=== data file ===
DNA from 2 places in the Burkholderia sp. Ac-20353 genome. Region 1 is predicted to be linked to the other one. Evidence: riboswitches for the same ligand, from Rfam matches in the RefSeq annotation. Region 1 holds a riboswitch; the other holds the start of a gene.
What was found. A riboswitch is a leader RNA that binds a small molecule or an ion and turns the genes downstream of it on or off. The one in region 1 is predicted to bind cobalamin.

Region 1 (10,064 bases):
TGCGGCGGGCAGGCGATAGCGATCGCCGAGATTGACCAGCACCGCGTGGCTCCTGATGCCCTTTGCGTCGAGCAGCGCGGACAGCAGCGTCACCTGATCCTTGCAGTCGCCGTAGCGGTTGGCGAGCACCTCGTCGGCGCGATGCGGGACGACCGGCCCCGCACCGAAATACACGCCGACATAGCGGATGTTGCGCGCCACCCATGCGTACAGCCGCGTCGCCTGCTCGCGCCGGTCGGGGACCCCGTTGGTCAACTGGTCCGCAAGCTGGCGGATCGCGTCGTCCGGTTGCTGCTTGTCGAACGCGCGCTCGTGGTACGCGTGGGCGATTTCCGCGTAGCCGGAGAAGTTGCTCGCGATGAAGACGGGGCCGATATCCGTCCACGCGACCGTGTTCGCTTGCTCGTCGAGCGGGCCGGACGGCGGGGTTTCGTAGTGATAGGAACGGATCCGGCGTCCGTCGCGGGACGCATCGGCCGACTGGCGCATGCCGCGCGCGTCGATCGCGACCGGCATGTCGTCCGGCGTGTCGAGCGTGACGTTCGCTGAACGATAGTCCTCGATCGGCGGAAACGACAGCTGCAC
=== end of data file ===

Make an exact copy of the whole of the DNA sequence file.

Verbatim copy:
DNA from 2 places in the Burkholderia sp. Ac-20353 genome. Region 1 is predicted to be linked to the other one. Evidence: riboswitches for the same ligand, from Rfam matches in the RefSeq annotation. Region 1 holds a riboswitch; the other holds the start of a gene.
What was found. A riboswitch is a leader RNA that binds a small molecule or an ion and turns the genes downstream of it on or off. The one in region 1 is predicted to bind cobalamin.

Region 1 (10,064 bases):
TGCGGCGGGCAGGCGATAGCGATCGCCGAGATTGACCAGCACCGCGTGGCTCCTGATGCCCTTTGCGTCGAGCAGCGCGGACAGCAGCGTCACCTGATCCTTGCAGTCGCCGTAGCGGTTGGCGAGCACCTCGTCGGCGCGATGCGGGACGACCGGCCCCGCACCGAAATACACGCCGACATAGCGGATGTTGCGCGCCACCCATGCGTACAGCCGCGTCGCCTGCTCGCGCCGGTCGGGGACCCCGTTGGTCAACTGGTCCGCAAGCTGGCGGATCGCGTCGTCCGGTTGCTGCTTGTCGAACGCGCGCTCGTGGTACGCGTGGGCGATTTCCGCGTAGCCGGAGAAGTTGCTCGCGATGAAGACGGGGCCGATATCCGTCCACGCGACCGTGTTCGCTTGCTCGTCGAGCGGGCCGGACGGCGGGGTTTCGTAGTGATAGGAACGGATCCGGCGTCCGTCGCGGGACGCATCGGCCGACTGGCGCATGCCGCGCGCGTCGATCGCGACCGGCATGTCGTCCGGCGTGTCGAGCGTGACGTTCGCTGAACGATAGTCCTCGATCGGCGGAAACGACAGCTGCAC